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Continued Fractions and the Euclidean Algorithm
5 The symbol
For arbitrary real numbers with each
for j ≥ 2 the symbol
is defined recursively by:
In order for this definition to make sense one needs to know that the
denominator in the
righthand side of (1) is nonzero. The condition
for j ≥ 2 guarantees, in fact, that
, as one may prove using induction.
It is an easy consequence of mathematical induction that the symbol
is a rational
number if each is rational. In particular,
each finite continued fraction is a rational number.
(Note that the symbol is to be called a
continued fraction, according to the
convention of the first section, only when each
is an integer.)
Observe that the recursive nature of the symbol
suggests that the symbol should
be computed in a particular case working from right to left. Consider again, for
example, the
computation above showing that [2, 3, 5, 2] = 81/35. Working from right to left
one has:
There is, however, another approach to computing
. Let, in fact,
be
any (finite or infinite) sequence of real numbers. One uses the double recursion
to define the sequence , j ≥ − 1. The double recursion, differently
initialized ,
defines the sequence , j ≥ − 1. Note
that and ,
One now forms the matrix
Thus, for example,
and
It is easy to see that the matrices satisfy
the double recursion
as a consequence of the double recursion formulas for the
and .
Hence, a simple argument
by mathematical induction shows that
This is summarized by:
Proposition 1. For any sequence , j ≥
1 of real numbers, if and
are the
sequences defined by the double recursions (2) and (3), then one has the matrix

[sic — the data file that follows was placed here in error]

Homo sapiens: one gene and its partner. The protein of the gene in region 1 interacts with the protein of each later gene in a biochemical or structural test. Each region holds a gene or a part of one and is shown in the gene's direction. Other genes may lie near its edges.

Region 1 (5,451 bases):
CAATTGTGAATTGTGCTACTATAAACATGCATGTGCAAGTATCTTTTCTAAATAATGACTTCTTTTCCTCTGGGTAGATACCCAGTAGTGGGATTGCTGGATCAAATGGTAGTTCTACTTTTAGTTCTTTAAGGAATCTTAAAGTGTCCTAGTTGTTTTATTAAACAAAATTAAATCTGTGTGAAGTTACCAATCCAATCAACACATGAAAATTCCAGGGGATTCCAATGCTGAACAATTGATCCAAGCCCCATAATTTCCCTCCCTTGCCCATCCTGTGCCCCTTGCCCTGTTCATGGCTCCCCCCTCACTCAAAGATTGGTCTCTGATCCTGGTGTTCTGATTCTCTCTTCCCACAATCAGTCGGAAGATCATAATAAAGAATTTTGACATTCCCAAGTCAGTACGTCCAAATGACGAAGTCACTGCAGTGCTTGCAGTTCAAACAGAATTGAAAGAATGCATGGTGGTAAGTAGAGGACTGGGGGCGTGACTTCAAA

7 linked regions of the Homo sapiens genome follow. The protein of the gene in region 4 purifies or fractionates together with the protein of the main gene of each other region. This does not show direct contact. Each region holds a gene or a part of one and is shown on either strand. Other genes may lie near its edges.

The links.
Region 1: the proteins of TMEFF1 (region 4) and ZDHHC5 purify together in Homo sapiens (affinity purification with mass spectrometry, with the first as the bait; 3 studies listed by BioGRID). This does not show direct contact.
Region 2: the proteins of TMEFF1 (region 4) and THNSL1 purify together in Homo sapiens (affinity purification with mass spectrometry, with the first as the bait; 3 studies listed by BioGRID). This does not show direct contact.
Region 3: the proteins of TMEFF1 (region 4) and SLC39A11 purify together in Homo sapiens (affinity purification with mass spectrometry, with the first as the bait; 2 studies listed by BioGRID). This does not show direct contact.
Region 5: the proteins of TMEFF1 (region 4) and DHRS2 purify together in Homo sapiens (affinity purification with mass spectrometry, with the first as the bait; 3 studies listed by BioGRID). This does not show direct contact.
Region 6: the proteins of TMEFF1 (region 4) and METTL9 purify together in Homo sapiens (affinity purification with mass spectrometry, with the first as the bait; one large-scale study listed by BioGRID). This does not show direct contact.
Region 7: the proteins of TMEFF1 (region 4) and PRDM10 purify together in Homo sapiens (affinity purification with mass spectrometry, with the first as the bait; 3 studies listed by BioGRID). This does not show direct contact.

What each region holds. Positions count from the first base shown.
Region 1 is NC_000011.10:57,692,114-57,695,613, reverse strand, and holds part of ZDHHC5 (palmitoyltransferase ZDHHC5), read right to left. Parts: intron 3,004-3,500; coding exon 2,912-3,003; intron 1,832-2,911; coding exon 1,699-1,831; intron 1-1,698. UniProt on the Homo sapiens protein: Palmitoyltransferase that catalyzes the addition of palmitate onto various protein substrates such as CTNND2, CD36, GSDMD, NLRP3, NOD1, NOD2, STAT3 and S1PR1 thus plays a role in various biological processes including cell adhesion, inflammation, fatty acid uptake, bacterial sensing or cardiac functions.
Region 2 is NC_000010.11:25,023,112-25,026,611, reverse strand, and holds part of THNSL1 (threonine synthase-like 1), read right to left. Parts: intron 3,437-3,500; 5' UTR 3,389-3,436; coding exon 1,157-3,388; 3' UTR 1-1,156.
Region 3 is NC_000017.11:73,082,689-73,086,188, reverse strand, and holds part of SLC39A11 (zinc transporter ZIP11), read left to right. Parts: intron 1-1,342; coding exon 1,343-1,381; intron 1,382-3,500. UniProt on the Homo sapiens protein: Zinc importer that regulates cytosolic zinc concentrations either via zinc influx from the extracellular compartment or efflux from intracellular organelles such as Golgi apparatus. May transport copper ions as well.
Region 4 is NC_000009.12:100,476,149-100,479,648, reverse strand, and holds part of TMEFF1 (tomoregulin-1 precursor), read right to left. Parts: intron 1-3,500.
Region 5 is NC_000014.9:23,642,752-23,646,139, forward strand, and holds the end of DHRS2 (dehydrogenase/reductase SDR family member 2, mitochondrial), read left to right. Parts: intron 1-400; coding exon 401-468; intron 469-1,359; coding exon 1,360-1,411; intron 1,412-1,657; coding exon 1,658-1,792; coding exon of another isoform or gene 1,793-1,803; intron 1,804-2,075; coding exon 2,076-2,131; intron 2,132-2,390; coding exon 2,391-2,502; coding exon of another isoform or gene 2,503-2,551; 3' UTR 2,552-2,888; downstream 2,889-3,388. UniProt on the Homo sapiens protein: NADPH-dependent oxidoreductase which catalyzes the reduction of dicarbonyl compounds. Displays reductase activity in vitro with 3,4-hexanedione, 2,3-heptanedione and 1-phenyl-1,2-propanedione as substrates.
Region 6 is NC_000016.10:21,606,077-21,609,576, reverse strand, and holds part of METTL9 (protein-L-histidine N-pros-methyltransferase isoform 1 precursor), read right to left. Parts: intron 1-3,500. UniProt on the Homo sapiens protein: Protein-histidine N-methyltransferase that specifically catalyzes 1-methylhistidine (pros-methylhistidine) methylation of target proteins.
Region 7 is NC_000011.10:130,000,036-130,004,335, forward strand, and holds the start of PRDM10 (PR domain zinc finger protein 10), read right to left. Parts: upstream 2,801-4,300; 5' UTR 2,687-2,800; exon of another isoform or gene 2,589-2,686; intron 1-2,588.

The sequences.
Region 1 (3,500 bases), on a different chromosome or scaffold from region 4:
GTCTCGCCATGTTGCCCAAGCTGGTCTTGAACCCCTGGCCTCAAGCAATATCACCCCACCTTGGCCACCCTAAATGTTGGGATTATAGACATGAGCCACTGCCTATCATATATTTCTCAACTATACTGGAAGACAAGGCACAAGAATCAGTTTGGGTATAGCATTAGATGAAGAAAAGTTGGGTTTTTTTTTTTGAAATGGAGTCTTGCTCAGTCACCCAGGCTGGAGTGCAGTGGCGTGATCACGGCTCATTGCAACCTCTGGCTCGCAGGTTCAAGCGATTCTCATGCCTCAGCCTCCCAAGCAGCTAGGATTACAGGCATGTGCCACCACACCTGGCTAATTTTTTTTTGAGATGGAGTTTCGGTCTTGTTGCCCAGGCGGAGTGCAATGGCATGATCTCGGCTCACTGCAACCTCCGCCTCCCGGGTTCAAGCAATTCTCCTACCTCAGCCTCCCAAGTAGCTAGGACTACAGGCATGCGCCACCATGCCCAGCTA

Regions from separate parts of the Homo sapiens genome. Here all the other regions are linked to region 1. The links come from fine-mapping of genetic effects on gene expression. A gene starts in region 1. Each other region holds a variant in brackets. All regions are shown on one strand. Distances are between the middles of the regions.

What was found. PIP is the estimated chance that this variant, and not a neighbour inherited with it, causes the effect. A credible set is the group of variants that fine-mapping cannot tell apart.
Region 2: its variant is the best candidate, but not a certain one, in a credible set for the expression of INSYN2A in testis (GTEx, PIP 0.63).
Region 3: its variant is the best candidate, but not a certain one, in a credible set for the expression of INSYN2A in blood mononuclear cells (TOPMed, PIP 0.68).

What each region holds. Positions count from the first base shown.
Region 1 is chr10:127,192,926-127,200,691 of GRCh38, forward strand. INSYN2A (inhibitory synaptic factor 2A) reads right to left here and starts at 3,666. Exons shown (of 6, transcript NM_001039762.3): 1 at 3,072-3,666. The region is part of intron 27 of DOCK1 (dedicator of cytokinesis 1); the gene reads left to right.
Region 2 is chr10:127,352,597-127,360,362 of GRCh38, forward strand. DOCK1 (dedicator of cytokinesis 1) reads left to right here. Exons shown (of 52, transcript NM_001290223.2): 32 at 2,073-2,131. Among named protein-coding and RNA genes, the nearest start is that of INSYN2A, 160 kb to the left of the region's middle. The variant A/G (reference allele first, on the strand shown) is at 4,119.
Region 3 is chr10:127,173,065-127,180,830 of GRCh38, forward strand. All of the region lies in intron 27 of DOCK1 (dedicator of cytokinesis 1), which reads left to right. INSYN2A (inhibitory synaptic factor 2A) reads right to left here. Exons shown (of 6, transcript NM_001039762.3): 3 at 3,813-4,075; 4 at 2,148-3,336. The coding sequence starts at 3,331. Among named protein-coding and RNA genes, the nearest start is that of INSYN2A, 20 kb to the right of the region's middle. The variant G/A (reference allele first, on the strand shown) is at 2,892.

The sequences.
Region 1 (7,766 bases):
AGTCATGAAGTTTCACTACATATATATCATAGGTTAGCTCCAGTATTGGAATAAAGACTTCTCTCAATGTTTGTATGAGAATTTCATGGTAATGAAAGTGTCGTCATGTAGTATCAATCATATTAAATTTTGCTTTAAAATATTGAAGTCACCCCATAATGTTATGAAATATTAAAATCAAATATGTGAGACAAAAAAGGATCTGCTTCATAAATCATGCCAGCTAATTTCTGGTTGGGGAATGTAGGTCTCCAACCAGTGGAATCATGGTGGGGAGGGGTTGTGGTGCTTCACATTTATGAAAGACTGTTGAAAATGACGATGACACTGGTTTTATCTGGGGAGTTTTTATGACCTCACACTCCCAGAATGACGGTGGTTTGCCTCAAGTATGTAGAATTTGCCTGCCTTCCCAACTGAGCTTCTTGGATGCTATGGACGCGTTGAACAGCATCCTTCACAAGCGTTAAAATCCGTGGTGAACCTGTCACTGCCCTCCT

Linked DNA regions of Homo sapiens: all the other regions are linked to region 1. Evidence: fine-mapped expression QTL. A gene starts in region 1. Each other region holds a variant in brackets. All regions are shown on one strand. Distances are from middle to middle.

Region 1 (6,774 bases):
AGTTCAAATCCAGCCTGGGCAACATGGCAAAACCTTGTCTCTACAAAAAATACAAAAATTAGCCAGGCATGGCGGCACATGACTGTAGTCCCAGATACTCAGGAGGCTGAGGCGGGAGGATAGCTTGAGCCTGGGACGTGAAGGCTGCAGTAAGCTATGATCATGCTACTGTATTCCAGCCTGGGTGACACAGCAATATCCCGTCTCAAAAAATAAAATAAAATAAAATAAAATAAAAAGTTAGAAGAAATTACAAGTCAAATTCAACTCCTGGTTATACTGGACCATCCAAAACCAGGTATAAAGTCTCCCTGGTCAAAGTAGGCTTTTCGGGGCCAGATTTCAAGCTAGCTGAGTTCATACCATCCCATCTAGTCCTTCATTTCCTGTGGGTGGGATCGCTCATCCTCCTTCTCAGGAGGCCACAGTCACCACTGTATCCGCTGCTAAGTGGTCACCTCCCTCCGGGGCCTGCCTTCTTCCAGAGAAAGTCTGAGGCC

identity
for each integer r ≥1.
Corollary 1. One has the identity for
each integer r ≥1.
Proof. The number is the determinant of the
matrix . From the formula
(6) the matrix is the product of r matrix
factors , each of which has determinant −1. Since
the determinant of the product of matrices is the product of the determinants of
the factors, it
is clear that .
Corollary 2. One has the vector identity
for each integer r ≥1.
Proof. First recall (i) that the product of a matrix and a (column) vector is
defined by the
relation
(ii) that the transpose of a matrix is the matrix whose
rows are the columns of the given matrix,
and (iii) that the transpose operation reverses matrix multiplication . One
tranposes both sides
of the relation (7) to obtain:
To this relation one applies the principle that the first
column of any 2×2 matrix is the product
of that matrix with the column
in order to obtain the column identity (8).
Theorem 2. For any sequence
, j ≥ 1 of real numbers,
if and
are the sequences
defined by the double recursions (2) and (3), and if
for j ≥ 2, then
the value of the
symbol is given by
the formula
Proof. What is slightly strange about this important
result is that while the and the
are defined by the front end recursions,
albeit double recursions, (2) and (3), the symbol
is defined by the
back end recursion (1). The proof begins with the comment that
the righthand side of (10) does not make sense unless one can be sure that the
denominator
. One can show easily by induction on r that
for r ≥1 under the hypothesis
for j ≥ 2.